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Q Theatre, Rangatira, Auckland - Y CHROMOZONE (2012): Celebrating men dancing
- reviewed by Val Smith

Within, through, and from the body as a vehicle for thinking and imagining our worlds, dance forms a shifting understanding of our lived experience in the world. Y Chromozone, Tempo’s celebration of male dance, presents a rich diversity of dance as varied body cultures and communities. Dance styles and genres slip and morph through time, repetition and diversification, creating spaces for new expressions.

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Court Theatre, Bernard Street, Addington, Christchurch - THE RED STRING DUET / MINUTES OF SILENCE: Intrigue, surprise - great art, not just great dance
- reviewed by Kate Sullivan

The piece becomes more movement-oriented as Milsom and Young move around the space. I enjoy the dynamic that evolves from the contrast in the speed of the two dancers. One moves almost erratically while the other is more subdued in their movement. The dancers tease the range between each other, moving at times centimetres apart but never actually touching. The movements themselves are unique, and comprise a tantalising vocabulary of unusual body initiations.

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Centrepoint, Palmerston North - VIOLENT GENERATION?: Horrifyingly plausible, credible and distressing
- reviewed by John Ross

How could it be, that from within what looks like an average class of Kiwi teenagers, tensions and emotions can get to such a pitch within just a few days that what gets under way as pack-bullying of one of their classmates can lead on to someone killing her? This devised play makes it horrifyingly plausible, credible and distressing.

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Lighthouse Cinema: MUCH ADO ABOUT NOTHING, Petone, Hutt Valley - SHAKESPEARE’S GLOBE ON SCREEN 2012: Made special by communal bonding
- reviewed by Laurie Atkinson

Jeremy Herrin’s lively version of Much Ado is by far the most enjoyable of all the Globe on Screen films that I have seen. It’s funny, inventive, and surprisingly moving in the dramatic scenes and it was clearly a winner with the Globe audience, many of whom must have been seeing it for the first time judging by their reactions.

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Shed 6, Queens Wharf, Wellington - THE NOTHING: Nothing-ness
- reviewed by Virginia Kennard

Relationships occasionally reveal attempts to cling to someone, anything, nothing. Rebecca Bassett-Graham’s anxiety-ridden woman has clear emotional resonance and Craig Bary quietly freaking out on the floor with gestures around the throat are chilling and engaging.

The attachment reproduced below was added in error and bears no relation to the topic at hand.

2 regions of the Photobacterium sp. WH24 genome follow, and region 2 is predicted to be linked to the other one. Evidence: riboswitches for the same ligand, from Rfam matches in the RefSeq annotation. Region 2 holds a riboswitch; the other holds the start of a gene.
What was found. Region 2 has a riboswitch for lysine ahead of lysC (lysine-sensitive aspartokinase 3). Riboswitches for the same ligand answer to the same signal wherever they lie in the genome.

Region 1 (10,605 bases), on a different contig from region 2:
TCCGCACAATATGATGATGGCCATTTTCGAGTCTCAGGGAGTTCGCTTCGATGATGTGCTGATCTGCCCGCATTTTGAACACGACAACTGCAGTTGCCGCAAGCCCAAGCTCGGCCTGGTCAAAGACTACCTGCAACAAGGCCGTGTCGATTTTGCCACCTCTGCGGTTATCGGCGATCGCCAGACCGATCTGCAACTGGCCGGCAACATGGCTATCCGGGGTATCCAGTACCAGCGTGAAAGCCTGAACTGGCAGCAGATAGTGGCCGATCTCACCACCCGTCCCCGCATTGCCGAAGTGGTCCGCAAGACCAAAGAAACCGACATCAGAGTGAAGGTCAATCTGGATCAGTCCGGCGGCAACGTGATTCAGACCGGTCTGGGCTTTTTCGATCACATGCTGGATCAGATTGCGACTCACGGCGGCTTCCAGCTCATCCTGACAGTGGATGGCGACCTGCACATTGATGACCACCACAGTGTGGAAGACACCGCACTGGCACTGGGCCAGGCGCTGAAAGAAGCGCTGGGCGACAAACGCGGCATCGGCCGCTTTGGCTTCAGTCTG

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Court Theatre, Bernard Street, Addington, Christchurch - ALL THAT JAZZ: Lively (and nostalgic) crowd-pleaser
- reviewed by Toby Behan

The dances themselves are choreographed with authenticity and care, and performed with great gusto by all six of the dancers (spearheaded by an incredible energy from Jenna Morris-Williamson). Their smiles are constant, hips jutting at the right angle, and the performance delivery values remain high from beginning to end. With initial displays of dances such as the Charleston and the Big Apple, the performance progresses through Bob Fosse and onwards – through as far as Michael Jackson, whose music provides the backdrop for the finale.

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Middleton Grange School Performing Arts Centre, Christchurch - TIMEDANCE AND SOMA SONGS: Film to be experienced
- reviewed by Luke Di Somma & Toby Behan

It is refreshing to see something innovative and multidisciplinary in Christchurch - we have been slightly starved of this kind of work for sometime, so kudos to Body Festival for seeing this work and bringing it to Christchurch. It deserves a bigger crowd, but those who were there appreciated it very much.

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See more recent reviews at theatreview.org.nz, the NZ Performing Arts Review & Directory

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Written by

Theatreview

18 Oct 2012

Interests Theatreview is the New Zealand Performing Arts Review & Directory.